2. Its Author

So loved God (with the article in the original: ὁ θεός, just as in 1:1 where, as has been shown, the Father is indicated). In order to gain some conception of the Deity it will never do to subtract from the popular concept every possible attribute until literally nothing is left. God is ever full of life and full of love.81 Take all human virtues; then raise them to the nth degree, and realize that no matter how grand and glorious a total picture is formed in the mind, even that is a mere shadow of the love-life which exists eternally in the heart of him whose very name is Love. And that love of God ever precedes our love (1 John 4:91019; cf. Rom. 5:8–10), and makes the latter possible.

3. Its object

Now the object of this love is the world. (See on 1:10 and note 26 where the various meanings have been summarized.) Just what is meant by this term here in 3:16? We answer:

a. The words, “that whoever believes” clearly indicate that the reference is not to birds and trees but to mankind. Cf. also 4:428:121 John 4:14.

b. However, here mankind is not viewed as the realm of evil, breaking out into open hostility to God and Christ (meaning 6, in note 26), for God does not love evil.

c. The term world, as here used, must mean mankind which, though sin-laden, exposed to the judgment, and in need of salvation (see verse 16b and verse 17), is still the object of his care. God’s image is still, to a degree, reflected in the children of men. Mankind is like a mirror. Originally this mirror was very beautiful, a work of art. But, through no fault of the Maker, it has become horribly blurred. Its creator, however, still recognizes his own work.

d. By reason of the context and other passages in which a similar thought is expressed (see note 26, meaning 5), it is probable that also here in 3:16 the term indicates fallen mankind in its international aspect: men from every tribe and nation; not only Jews but also Gentiles. This is in harmony with the thought expressed repeatedly in the Fourth Gospel (including this very chapter) to the effect that physical ancestry has nothing to do with entrance into the kingdom of heaven: 1:12133:68:31–39.

4. Its gift

“… that he gave his Son, the only-begotten.” Literally the original reads, “that his Son, the only-begotten, he gave.” All the emphasis is on the astounding greatness of the gift; hence, in this clause the object precedes the verb. The verb he gave must be taken in the sense of he gave unto death as an offering for sin (cf. 15:131 John 3:16; especially 1 John 4:10Rom. 8:32: John’s gave is Paul’s spared not). On the meaning of the only begotten, see on 1:14. Note that the article which precedes the word Son is repeated before only begotten. Thus both substantive and adjective receive emphasis.82 We hear, as it were, the echo of Gen. 22:2, “Take now thy son, thine only son, whom thou lovest, even Isaac.…” The gift of the Son is the climax of God’s love (cf. Matt. 21:33–39).

5. Its purpose

… in order that whoever believes in him should not perish but have everlasting life.

God does not leave mankind to itself. He so loved the world that his Son, the only begotten, he gave, with this purpose: that those who receive him with abiding trust and confidence83 may have everlasting life. Though the Gospel is proclaimed to men of every tribe and nation, not every one who hears it believes in the Son. But whoever believes—whether he be a Jew or a Gentile—has everlasting life.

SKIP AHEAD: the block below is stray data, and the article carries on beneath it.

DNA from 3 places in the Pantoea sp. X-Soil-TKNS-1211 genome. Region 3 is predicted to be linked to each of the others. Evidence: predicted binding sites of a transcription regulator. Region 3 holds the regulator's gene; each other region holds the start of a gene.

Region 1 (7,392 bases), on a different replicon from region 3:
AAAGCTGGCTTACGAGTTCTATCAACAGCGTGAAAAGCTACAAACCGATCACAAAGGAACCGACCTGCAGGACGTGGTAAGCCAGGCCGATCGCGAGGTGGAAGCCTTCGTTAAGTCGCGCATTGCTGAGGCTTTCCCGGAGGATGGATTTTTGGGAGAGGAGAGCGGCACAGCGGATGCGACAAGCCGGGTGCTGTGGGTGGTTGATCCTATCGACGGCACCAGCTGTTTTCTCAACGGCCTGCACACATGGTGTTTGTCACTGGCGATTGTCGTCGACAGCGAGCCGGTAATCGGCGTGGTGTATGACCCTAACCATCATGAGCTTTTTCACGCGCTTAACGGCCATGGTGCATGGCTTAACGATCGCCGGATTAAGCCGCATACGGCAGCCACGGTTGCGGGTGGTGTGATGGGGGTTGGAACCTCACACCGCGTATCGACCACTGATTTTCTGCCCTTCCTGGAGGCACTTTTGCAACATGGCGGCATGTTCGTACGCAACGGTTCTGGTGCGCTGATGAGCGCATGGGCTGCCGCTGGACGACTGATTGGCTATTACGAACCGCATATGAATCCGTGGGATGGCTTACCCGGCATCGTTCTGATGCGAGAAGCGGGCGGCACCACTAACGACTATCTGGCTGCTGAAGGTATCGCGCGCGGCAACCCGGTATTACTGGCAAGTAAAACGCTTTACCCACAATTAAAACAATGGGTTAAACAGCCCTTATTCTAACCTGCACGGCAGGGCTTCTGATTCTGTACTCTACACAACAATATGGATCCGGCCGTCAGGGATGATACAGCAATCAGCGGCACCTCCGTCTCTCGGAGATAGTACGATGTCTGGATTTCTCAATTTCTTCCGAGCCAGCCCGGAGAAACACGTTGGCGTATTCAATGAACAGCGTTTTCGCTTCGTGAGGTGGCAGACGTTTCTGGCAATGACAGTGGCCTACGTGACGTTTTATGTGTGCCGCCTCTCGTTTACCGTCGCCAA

The words “… should not perish” do not merely mean: should not lose physical existence; nor do they signify: should not be annihilated. As the context (verse 17) indicates, the perishing of which this verse speaks indicates divine condemnation, complete and everlasting, so that one is banished from the presence of the God of love and dwells forever in the presence of a God of wrath, a condition which, in principle, begins here and now but does not reach its full and terrible culmination for both soul and body until the day of the great consummation. Note that perishing is the antonym of having everlasting life.

“… but have everlasting life.” (On the meaning of life see on 1:4.) The life which pertains to the future age, to the realm of glory, becomes the possession of the believer here and now; that is, in principle. This life is salvation, and manifests itself in fellowship with God in Christ (17:3); in partaking of the love of God (5:42), of his peace (16:33), and of his joy (17:13). The adjective everlasting (αἰώνιος) occurs 17 times in the Fourth Gospel, 6 times in I John, always with the noun life. It indicates, as has been pointed out, a life that is different in quality from the life which characterizes the present age. However, the noun with its adjective (ζωή αἰώνιος) as used here in 3:16 has also a quantitative connotation: it is actually everlasting, never-ending life.

In order to receive this everlasting life one must believe in God’s only begotten Son. It is important, however, to take note of the fact that Jesus mentions the necessity of regeneration before he speaks about faith (cf. 3:35 with 3:1214–16). The work of God within the soul ever precedes the work of God in which the soul cooperates (see especially 6:44). And because faith is, accordingly, the gift of God (not only with Paul, Eph. 2:8, but also in the Fourth Gospel), its fruit, everlasting life, is also God’s gift (10:28). God gave his Son; he gives us the faith to embrace the Son; he gives us everlasting life as a reward for the exercise of this faith. To him be the glory forever and ever!